Like mother, like son: KU nursing student follows in mom’s doctoral footsteps
Gregory Jones, a student in the Doctor of Nursing Practice program at the University of Kansas School of Nursing, learned about nursing from his mother’s studies and is now charting his own path in psychiatric care.
When Gregory Jones was just a boy, he spent hours in a library, helping his mother find articles for her dissertation as she pursued a doctorate in nursing from the University of Alabama at Birmingham. Now Gregory’s pursuing his doctorate in nursing — a Doctor of Nursing Practice (DNP) from the University of Kansas School of Nursing.
Lucinda (Cindy) Whitney, DNP, APRN, clinical assistant professor in KU School of Nursing, said she met Jones in 2018 at a Kansas American Psychiatric Nurses Association (APNA) meeting. “He came to do training for our chapter, and I was so taken by Gregory that I encouraged him to explore KU for his DNP education.”
Both Jones and his mother, Deborah E. Jones, Ph.D., were inducted into Sigma, an exclusive nursing honor society that inducts honorees based on exemplary grades and leadership skills. Gregory was inducted in a virtual ceremony in 2020 and his mother in a ceremony 20 years earlier.
An article by Sigma initially shared the story of the two generations of nurses; this version focuses on Gregory, who is completing his DNP online from KU School of Nursing from his home in Washington state.
Recently, Jones gave up his lunch break at the APNA conference in Long Beach, California, to answer these questions about his decision to pursue nursing as a career.
Q: So, why did you decide to follow in your mom’s footsteps and get an advanced degree in nursing?
Jones: One of the reasons why I decided to get a nursing degree is that I knew I’d have the opportunity to design my own altruistic path. I believe we need to make an impact on the world, through servant leadership. I knew nursing was the formula for that opportunity because I’d already seen her do magical things in her career. She really challenged the status quo, shaking the things up and pushing the discipline forward in innovative ways. Because of her, I knew I had that same capacity within myself.
Q: Why is it important to you to be a changemaker, to provide that servant leadership?
Jones: The behavioral health system in our country is broken, and because mental health has entered the public discussion, we finally have an opportunity to alleviate some of the gaps and engage stakeholders. The DNP (program) has really given me a platform to examine theories, innovations, and bridge that into practice. We can take available options and disseminate them not only in the academic arena, but across the industry.
Q: So, how are you putting those behavioral health theories into practice?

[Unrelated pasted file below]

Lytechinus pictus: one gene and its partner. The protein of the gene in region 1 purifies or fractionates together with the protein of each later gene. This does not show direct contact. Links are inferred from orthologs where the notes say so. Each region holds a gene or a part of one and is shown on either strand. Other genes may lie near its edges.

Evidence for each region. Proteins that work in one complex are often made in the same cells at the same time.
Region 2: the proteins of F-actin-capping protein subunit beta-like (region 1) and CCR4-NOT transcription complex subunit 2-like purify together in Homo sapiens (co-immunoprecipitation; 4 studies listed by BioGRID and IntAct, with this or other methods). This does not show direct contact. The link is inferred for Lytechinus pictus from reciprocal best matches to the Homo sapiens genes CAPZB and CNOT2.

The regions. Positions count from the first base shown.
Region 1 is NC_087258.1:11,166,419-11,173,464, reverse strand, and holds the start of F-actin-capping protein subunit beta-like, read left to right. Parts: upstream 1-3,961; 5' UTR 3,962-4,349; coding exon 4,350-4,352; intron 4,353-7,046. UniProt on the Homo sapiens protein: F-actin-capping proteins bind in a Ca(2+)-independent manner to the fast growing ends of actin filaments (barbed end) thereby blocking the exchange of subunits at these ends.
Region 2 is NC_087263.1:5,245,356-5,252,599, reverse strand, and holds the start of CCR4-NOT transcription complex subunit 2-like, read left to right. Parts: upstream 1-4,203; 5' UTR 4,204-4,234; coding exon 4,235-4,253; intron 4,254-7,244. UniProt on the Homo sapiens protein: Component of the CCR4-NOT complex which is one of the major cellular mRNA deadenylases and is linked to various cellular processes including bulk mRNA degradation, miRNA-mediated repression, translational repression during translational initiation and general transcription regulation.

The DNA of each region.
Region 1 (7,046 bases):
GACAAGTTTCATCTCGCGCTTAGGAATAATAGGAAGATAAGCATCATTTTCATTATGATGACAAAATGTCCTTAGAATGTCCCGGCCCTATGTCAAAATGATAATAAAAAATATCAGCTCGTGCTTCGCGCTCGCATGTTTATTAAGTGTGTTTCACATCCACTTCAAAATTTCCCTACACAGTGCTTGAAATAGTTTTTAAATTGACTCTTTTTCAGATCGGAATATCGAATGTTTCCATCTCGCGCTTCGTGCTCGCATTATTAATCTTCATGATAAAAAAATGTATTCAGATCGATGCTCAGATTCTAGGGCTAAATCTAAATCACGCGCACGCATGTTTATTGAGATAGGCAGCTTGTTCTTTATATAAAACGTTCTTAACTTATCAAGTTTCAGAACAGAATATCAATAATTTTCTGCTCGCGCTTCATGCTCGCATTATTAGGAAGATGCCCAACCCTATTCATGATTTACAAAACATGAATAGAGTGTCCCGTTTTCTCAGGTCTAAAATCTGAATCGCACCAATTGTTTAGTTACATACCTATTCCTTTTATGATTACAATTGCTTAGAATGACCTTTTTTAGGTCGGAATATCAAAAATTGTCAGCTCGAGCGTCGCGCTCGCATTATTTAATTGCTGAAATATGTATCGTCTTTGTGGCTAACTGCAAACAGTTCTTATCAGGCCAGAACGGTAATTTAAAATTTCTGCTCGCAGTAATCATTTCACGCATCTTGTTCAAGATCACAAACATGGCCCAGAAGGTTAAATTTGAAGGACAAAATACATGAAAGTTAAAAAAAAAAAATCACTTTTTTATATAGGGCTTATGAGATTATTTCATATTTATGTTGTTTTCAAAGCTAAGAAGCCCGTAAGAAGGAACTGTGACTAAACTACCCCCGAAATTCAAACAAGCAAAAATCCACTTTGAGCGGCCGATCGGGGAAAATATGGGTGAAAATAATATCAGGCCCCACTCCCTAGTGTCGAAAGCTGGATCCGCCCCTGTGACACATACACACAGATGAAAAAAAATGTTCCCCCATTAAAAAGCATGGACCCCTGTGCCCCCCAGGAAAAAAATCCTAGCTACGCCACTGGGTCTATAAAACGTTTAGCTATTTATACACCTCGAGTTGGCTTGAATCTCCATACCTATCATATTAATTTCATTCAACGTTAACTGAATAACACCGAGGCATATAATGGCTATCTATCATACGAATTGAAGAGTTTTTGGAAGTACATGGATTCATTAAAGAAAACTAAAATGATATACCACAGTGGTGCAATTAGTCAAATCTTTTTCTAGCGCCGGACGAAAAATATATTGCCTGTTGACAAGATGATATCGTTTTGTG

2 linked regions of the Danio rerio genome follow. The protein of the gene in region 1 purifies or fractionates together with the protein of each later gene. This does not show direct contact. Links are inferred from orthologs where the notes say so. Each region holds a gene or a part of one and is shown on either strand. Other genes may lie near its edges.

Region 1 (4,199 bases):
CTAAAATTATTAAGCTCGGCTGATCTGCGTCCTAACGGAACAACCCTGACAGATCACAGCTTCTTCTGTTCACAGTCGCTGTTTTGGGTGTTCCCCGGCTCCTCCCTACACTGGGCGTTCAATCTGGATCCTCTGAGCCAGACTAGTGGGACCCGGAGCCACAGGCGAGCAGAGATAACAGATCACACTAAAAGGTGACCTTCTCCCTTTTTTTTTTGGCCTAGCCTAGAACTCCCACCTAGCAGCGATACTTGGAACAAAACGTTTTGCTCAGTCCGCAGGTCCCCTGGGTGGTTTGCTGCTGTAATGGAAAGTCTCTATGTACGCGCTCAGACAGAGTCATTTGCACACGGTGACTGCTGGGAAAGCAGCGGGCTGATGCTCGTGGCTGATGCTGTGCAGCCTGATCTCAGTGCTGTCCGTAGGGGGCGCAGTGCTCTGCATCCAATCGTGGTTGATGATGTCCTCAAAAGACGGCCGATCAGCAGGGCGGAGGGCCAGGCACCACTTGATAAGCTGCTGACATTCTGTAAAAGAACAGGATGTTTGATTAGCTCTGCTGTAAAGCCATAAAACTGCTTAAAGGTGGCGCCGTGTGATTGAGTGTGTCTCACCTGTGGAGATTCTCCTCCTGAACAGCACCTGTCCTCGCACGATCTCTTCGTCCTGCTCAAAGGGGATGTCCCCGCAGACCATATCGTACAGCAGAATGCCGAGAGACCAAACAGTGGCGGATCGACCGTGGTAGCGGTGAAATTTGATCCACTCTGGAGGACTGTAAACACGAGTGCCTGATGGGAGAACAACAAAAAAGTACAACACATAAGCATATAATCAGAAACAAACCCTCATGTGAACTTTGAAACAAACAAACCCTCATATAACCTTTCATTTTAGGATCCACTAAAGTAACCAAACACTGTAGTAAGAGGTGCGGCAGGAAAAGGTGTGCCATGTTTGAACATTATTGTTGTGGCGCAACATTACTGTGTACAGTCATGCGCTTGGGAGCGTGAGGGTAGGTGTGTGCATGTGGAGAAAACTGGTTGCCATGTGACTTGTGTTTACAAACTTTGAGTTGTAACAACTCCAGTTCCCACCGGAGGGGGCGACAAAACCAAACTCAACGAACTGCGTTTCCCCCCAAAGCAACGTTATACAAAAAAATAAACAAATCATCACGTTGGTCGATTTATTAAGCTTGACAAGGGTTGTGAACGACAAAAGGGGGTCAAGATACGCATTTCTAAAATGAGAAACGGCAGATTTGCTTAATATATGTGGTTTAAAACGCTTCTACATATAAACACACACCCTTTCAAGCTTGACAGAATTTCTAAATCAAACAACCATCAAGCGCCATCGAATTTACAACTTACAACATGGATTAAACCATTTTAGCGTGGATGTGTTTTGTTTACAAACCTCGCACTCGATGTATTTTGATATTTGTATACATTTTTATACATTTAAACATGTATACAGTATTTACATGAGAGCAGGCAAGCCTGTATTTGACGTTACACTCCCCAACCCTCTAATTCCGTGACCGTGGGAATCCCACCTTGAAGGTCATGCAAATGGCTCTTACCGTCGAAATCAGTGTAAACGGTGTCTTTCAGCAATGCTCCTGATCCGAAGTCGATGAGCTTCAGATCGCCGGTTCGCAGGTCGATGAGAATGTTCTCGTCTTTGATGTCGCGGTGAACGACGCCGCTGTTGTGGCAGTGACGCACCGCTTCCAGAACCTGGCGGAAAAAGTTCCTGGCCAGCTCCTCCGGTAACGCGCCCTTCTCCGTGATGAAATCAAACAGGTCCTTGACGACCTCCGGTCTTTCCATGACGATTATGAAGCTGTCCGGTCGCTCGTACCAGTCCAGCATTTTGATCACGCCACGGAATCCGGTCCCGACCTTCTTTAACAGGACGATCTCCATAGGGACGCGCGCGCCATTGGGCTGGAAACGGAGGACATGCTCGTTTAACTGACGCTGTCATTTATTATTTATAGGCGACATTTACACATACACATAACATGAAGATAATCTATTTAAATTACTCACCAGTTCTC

Jones: We’re opening a peer respite center in Tacoma, Washington. It’s voluntary alternative to psychiatric hospitalization or an emergency department for people in need of mental health assistance — a 24/7 facility staffed by peer counselors, all with experience overcoming personal challenges. And people will be able to go there when they’re dealing with a stressful situation or some form of mental distress. It’s just the alternative we desperately need in this country.
Q: Are peer respite centers common?
Jones: We’re going to be the first one in the Pacific Northwest.
Q: How did you come up with the idea to open the center?
Jones: For a long time, the peer support community in Washington has been very strong, and there’s been a lot of advocacy for bringing more recovery-oriented solutions to outpatient behavioral health. For a while, I participated in that activism. I did art installations to commemorate those who had been failed by the system. I established my presence in the peer counselor community … and eventually, I wrote a grant with my mother (for the center) to get funded.
Q: So, how do you manage to maintain a strong mother-son relationship under the pressure of a new venture like this?
Jones: I just lean on her when I need help. It’s not like we went into business together. While I was figuring out what was going to work in Washington, and when things started gaining traction and I couldn’t handle all the demands on my own, she was there to help. She just wants me to be successful.
Q: How did you get involved in behavioral health as a career focus?
Jones: When I got out of nursing school, I went to live with Native Americans in Arizona, and I was on the reservation for two years. The elders told me, “You know, you have a real knack for psychiatric situations. We want you to specialize in it.” And in my research into psychiatric nursing, I learned that crisis stabilization was at the forefront.
Q: In the Sigma article, your mother mentioned you initially wanted to be a funeral director. What happened to change your mind and pursue nursing?
Jones: (Laughing) I realized it would gridlock me. I felt called to not only provide value to a community but to the whole country. Nursing allows me to make logical things happen, to collaborate with people who think along similar lines and have similar aspirations for society.